Sickening moment banker shrugs and ‘pretends to be sad’ after murdering escort
A high-rolling banker shrugged his shoulders and faked sadness as cops interviewed him after he bludgeoned a £2000-a-night escort to death in a cocaine-fuelled rage.
Zahid Naseem, 50, battered Christina Abbotts to death after paying her for sex on her 29th birthday in a flat in Crawley in 2019.
Christina was struck 13 times to the back of the head with a pestle kitchen utensil.
The father-of-two initially told police he couldn't remember what happened during interviews in which he was seen pretending to look upset.
Video footage shows the killer sitting with his arms folded and his head down before later resting his head on his hand and turning away from officers.
When asked how Christina sustained her horrific injuries, Naseem said: "I just don't know, that's why I'm shocked."
The freelance investment consultant, who could earn up to £250,000 in a year, claimed he acted in self-defence.
But expert analysis of his filmed police interview reveals clues to his web of lies.
Dr Cliff Lansley told Discovery's Faking it: "The claim he doesn't know is being contradicted by a single-sided shoulder shrug.
"This is subconscious, it's not intended for you to see."
A head shake, eye flickers and his posture also convinced investigators that Naseem was "very clear about what happened in that room and he's lying to us".
Dr Lansley said: "When the brows raise and the mouth arches, it creates a signal of sadness. And when we feel it, that's what happens.
"But when you want to pose sadness, you can create the same arch and pretend you're sad to get pity and some mercy when you're in the wrong by jutting your chin and pursing your lip.
"If you ask a child to pose sadness, they do what we call a sulk, and this is what he's doing.
"He's doing a sulk pose on his mouth. His chin raises and his lip pouts out with a little frown.
"This combination is what we can pose sadness or sulking. It's not going to convince anyone to have pity at this point."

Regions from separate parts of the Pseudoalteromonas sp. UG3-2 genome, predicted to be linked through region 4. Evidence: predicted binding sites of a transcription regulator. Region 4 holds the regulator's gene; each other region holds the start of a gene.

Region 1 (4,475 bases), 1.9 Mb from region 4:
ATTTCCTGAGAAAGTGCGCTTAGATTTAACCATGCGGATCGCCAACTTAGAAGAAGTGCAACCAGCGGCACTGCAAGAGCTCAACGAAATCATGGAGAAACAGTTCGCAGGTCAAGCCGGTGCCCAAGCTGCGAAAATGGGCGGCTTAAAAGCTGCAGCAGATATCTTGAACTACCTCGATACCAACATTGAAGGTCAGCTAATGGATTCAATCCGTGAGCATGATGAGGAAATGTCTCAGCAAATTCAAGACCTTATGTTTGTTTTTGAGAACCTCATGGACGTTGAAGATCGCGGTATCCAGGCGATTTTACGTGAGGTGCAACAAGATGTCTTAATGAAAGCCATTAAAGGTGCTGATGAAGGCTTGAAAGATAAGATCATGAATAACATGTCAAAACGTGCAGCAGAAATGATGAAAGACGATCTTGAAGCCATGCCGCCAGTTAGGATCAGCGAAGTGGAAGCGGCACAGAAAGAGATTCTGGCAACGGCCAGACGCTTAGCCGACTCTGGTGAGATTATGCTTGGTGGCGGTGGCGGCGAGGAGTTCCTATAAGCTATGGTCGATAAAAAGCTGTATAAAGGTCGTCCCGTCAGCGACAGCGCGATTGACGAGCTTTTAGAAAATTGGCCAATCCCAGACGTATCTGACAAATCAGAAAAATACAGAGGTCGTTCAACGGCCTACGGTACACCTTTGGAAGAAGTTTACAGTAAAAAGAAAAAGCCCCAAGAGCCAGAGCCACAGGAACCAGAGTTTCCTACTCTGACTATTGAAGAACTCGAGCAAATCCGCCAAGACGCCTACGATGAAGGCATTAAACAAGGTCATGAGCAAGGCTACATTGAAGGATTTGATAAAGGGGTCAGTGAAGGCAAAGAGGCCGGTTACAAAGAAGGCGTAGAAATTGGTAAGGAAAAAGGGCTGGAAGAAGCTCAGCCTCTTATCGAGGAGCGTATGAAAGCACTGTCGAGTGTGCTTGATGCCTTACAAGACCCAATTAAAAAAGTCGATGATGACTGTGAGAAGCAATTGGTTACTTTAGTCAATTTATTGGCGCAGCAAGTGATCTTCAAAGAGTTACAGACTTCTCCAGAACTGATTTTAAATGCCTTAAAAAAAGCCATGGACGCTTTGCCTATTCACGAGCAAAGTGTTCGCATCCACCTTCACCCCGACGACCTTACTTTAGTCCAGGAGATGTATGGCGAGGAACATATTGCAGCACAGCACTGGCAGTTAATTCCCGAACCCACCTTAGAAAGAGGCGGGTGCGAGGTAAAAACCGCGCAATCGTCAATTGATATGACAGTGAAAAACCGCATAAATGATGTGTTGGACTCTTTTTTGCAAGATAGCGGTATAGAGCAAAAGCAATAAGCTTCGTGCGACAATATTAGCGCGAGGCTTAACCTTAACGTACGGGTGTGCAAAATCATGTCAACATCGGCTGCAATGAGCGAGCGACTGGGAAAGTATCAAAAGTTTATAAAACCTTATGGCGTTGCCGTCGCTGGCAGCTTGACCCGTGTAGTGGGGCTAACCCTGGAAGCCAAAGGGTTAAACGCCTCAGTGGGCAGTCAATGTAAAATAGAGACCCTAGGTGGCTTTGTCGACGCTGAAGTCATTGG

Dawn Archer, professor of linguistics, also said there were several indicators that Naseem was "really struggling" with the questioning.
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"One is the fact there are a significant number of long pauses throughout, sometimes two seconds in length, often four seconds in length, and up to eight seconds in length," she said.
"That's a long time to pause before answering. He's either unsure of what to say and/or he's thinking about what to say next."
Despite his initial insistence, Naseem later claimed he unleashed his assault in self-defence after Christina tried to strangle him during sex.
However a court found him guilty of murder and he was jailed for life with a minimum of 19 years for the brutal, prolonged killing.
Christina, who was born in the West Midlands and lived in London, was found after she failed to turn up to her 29th birthday party in South Kensington.
She is thought to have been dead about 12 hours before she was discovered.
Naseem was also discovered lying on the sofa in the next room "feigning unconsciousness and memory loss".
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But he unknowingly gave tell-tale signs to his guilt, experts said.
Dr Lansley said: "He was just pretending to be slightly out of it to give him that space and distance from the difficult situation.
"That seems to be giving him a calm state, and if we look at the monitor in the room, his heartrate is at 76 so he's not panicking, he's quite comfortable that he's safe as long as he pretends to be half asleep or unconscious.
"But he's not fooling anyone here."
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